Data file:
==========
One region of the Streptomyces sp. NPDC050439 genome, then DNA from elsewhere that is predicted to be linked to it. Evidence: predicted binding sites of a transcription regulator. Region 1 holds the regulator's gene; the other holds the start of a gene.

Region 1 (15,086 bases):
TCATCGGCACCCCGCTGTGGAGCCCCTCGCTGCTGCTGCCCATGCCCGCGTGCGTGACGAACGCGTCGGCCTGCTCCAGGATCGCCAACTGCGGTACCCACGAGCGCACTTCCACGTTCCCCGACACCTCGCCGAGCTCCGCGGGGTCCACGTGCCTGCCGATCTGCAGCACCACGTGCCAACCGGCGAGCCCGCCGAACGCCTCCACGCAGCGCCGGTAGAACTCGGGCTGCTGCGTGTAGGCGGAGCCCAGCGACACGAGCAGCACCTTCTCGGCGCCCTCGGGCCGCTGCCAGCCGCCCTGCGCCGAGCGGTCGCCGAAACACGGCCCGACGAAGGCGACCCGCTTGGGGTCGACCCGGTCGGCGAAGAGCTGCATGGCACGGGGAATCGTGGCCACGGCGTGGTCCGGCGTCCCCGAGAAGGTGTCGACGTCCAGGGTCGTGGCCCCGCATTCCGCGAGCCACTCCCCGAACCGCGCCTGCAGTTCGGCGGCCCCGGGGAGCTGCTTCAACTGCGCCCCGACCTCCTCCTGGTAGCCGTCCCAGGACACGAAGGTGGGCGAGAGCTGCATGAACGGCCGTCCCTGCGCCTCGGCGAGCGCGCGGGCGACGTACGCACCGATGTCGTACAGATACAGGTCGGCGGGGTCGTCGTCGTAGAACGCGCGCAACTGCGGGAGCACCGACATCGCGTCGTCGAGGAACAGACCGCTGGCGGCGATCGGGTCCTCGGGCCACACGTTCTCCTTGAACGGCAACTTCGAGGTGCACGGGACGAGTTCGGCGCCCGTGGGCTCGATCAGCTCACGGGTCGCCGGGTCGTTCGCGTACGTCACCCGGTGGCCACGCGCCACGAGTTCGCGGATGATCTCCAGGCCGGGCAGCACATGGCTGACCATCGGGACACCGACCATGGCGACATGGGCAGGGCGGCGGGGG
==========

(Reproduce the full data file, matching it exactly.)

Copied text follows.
One region of the Streptomyces sp. NPDC050439 genome, then DNA from elsewhere that is predicted to be linked to it. Evidence: predicted binding sites of a transcription regulator. Region 1 holds the regulator's gene; the other holds the start of a gene.

Region 1 (15,086 bases):
TCATCGGCACCCCGCTGTGGAGCCCCTCGCTGCTGCTGCCCATGCCCGCGTGCGTGACGAACGCGTCGGCCTGCTCCAGGATCGCCAACTGCGGTACCCACGAGCGCACTTCCACGTTCCCCGACACCTCGCCGAGCTCCGCGGGGTCCACGTGCCTGCCGATCTGCAGCACCACGTGCCAACCGGCGAGCCCGCCGAACGCCTCCACGCAGCGCCGGTAGAACTCGGGCTGCTGCGTGTAGGCGGAGCCCAGCGACACGAGCAGCACCTTCTCGGCGCCCTCGGGCCGCTGCCAGCCGCCCTGCGCCGAGCGGTCGCCGAAACACGGCCCGACGAAGGCGACCCGCTTGGGGTCGACCCGGTCGGCGAAGAGCTGCATGGCACGGGGAATCGTGGCCACGGCGTGGTCCGGCGTCCCCGAGAAGGTGTCGACGTCCAGGGTCGTGGCCCCGCATTCCGCGAGCCACTCCCCGAACCGCGCCTGCAGTTCGGCGGCCCCGGGGAGCTGCTTCAACTGCGCCCCGACCTCCTCCTGGTAGCCGTCCCAGGACACGAAGGTGGGCGAGAGCTGCATGAACGGCCGTCCCTGCGCCTCGGCGAGCGCGCGGGCGACGTACGCACCGATGTCGTACAGATACAGGTCGGCGGGGTCGTCGTCGTAGAACGCGCGCAACTGCGGGAGCACCGACATCGCGTCGTCGAGGAACAGACCGCTGGCGGCGATCGGGTCCTCGGGCCACACGTTCTCCTTGAACGGCAACTTCGAGGTGCACGGGACGAGTTCGGCGCCCGTGGGCTCGATCAGCTCACGGGTCGCCGGGTCGTTCGCGTACGTCACCCGGTGGCCACGCGCCACGAGTTCGCGGATGATCTCCAGGCCGGGCAGCACATGGCTGACCATCGGGACACCGACCATGGCGACATGGGCAGGGCGGCGGGGG